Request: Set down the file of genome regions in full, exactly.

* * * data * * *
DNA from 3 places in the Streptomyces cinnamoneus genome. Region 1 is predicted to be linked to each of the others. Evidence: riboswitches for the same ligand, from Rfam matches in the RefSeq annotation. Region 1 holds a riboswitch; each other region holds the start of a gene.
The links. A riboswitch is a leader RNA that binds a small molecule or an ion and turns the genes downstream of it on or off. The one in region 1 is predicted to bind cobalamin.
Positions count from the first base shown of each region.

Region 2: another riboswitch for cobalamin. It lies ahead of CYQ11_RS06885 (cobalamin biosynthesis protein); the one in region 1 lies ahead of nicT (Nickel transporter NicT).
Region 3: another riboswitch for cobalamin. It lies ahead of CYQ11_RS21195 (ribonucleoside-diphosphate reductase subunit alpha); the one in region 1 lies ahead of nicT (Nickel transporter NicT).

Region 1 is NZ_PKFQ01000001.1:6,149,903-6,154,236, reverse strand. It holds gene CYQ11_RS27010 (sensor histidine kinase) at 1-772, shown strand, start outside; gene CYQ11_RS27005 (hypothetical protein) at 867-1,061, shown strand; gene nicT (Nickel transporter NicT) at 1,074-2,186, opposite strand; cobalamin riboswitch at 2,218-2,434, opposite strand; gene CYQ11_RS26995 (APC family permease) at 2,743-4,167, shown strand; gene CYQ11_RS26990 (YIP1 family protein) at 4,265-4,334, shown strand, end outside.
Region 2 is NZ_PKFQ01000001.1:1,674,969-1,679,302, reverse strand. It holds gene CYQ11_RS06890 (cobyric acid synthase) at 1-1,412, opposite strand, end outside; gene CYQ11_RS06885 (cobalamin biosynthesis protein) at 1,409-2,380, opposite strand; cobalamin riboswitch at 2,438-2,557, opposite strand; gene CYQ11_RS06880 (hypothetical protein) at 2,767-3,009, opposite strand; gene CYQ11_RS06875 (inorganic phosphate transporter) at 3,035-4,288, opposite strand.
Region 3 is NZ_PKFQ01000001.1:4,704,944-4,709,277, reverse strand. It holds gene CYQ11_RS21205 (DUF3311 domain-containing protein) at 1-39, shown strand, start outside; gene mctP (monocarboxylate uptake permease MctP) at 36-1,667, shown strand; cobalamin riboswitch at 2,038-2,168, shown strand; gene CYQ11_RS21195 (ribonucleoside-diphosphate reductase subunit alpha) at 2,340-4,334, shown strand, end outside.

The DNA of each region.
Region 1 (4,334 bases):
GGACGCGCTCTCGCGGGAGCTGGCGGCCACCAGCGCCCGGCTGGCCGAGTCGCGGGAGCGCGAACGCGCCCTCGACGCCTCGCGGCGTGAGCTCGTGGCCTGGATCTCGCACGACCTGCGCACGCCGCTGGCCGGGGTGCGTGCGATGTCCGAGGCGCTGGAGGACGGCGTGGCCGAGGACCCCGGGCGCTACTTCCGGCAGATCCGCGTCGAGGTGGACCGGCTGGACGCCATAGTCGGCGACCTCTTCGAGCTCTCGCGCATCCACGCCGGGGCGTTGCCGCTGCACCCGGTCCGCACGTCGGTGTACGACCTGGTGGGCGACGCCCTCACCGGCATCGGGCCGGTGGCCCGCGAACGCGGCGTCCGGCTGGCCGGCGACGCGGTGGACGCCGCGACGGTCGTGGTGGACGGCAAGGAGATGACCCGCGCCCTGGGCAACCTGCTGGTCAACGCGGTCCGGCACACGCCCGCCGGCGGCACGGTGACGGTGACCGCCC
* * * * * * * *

DNA from 3 places in the Streptomyces cinnamoneus genome. Region 1 is predicted to be linked to each of the others. Evidence: riboswitches for the same ligand, from Rfam matches in the RefSeq annotation. Region 1 holds a riboswitch; each other region holds the start of a gene.
The links. A riboswitch is a leader RNA that binds a small molecule or an ion and turns the genes downstream of it on or off. The one in region 1 is predicted to bind cobalamin.
Positions count from the first base shown of each region.

Region 2: another riboswitch for cobalamin. It lies ahead of CYQ11_RS06885 (cobalamin biosynthesis protein); the one in region 1 lies ahead of nicT (Nickel transporter NicT).
Region 3: another riboswitch for cobalamin. It lies ahead of CYQ11_RS21195 (ribonucleoside-diphosphate reductase subunit alpha); the one in region 1 lies ahead of nicT (Nickel transporter NicT).

Region 1 is NZ_PKFQ01000001.1:6,149,903-6,154,236, reverse strand. It holds gene CYQ11_RS27010 (sensor histidine kinase) at 1-772, shown strand, start outside; gene CYQ11_RS27005 (hypothetical protein) at 867-1,061, shown strand; gene nicT (Nickel transporter NicT) at 1,074-2,186, opposite strand; cobalamin riboswitch at 2,218-2,434, opposite strand; gene CYQ11_RS26995 (APC family permease) at 2,743-4,167, shown strand; gene CYQ11_RS26990 (YIP1 family protein) at 4,265-4,334, shown strand, end outside.
Region 2 is NZ_PKFQ01000001.1:1,674,969-1,679,302, reverse strand. It holds gene CYQ11_RS06890 (cobyric acid synthase) at 1-1,412, opposite strand, end outside; gene CYQ11_RS06885 (cobalamin biosynthesis protein) at 1,409-2,380, opposite strand; cobalamin riboswitch at 2,438-2,557, opposite strand; gene CYQ11_RS06880 (hypothetical protein) at 2,767-3,009, opposite strand; gene CYQ11_RS06875 (inorganic phosphate transporter) at 3,035-4,288, opposite strand.
Region 3 is NZ_PKFQ01000001.1:4,704,944-4,709,277, reverse strand. It holds gene CYQ11_RS21205 (DUF3311 domain-containing protein) at 1-39, shown strand, start outside; gene mctP (monocarboxylate uptake permease MctP) at 36-1,667, shown strand; cobalamin riboswitch at 2,038-2,168, shown strand; gene CYQ11_RS21195 (ribonucleoside-diphosphate reductase subunit alpha) at 2,340-4,334, shown strand, end outside.

The DNA of each region.
Region 1 (4,334 bases):
GGACGCGCTCTCGCGGGAGCTGGCGGCCACCAGCGCCCGGCTGGCCGAGTCGCGGGAGCGCGAACGCGCCCTCGACGCCTCGCGGCGTGAGCTCGTGGCCTGGATCTCGCACGACCTGCGCACGCCGCTGGCCGGGGTGCGTGCGATGTCCGAGGCGCTGGAGGACGGCGTGGCCGAGGACCCCGGGCGCTACTTCCGGCAGATCCGCGTCGAGGTGGACCGGCTGGACGCCATAGTCGGCGACCTCTTCGAGCTCTCGCGCATCCACGCCGGGGCGTTGCCGCTGCACCCGGTCCGCACGTCGGTGTACGACCTGGTGGGCGACGCCCTCACCGGCATCGGGCCGGTGGCCCGCGAACGCGGCGTCCGGCTGGCCGGCGACGCGGTGGACGCCGCGACGGTCGTGGTGGACGGCAAGGAGATGACCCGCGCCCTGGGCAACCTGCTGGTCAACGCGGTCCGGCACACGCCCGCCGGCGGCACGGTGACGGTGACCGCCC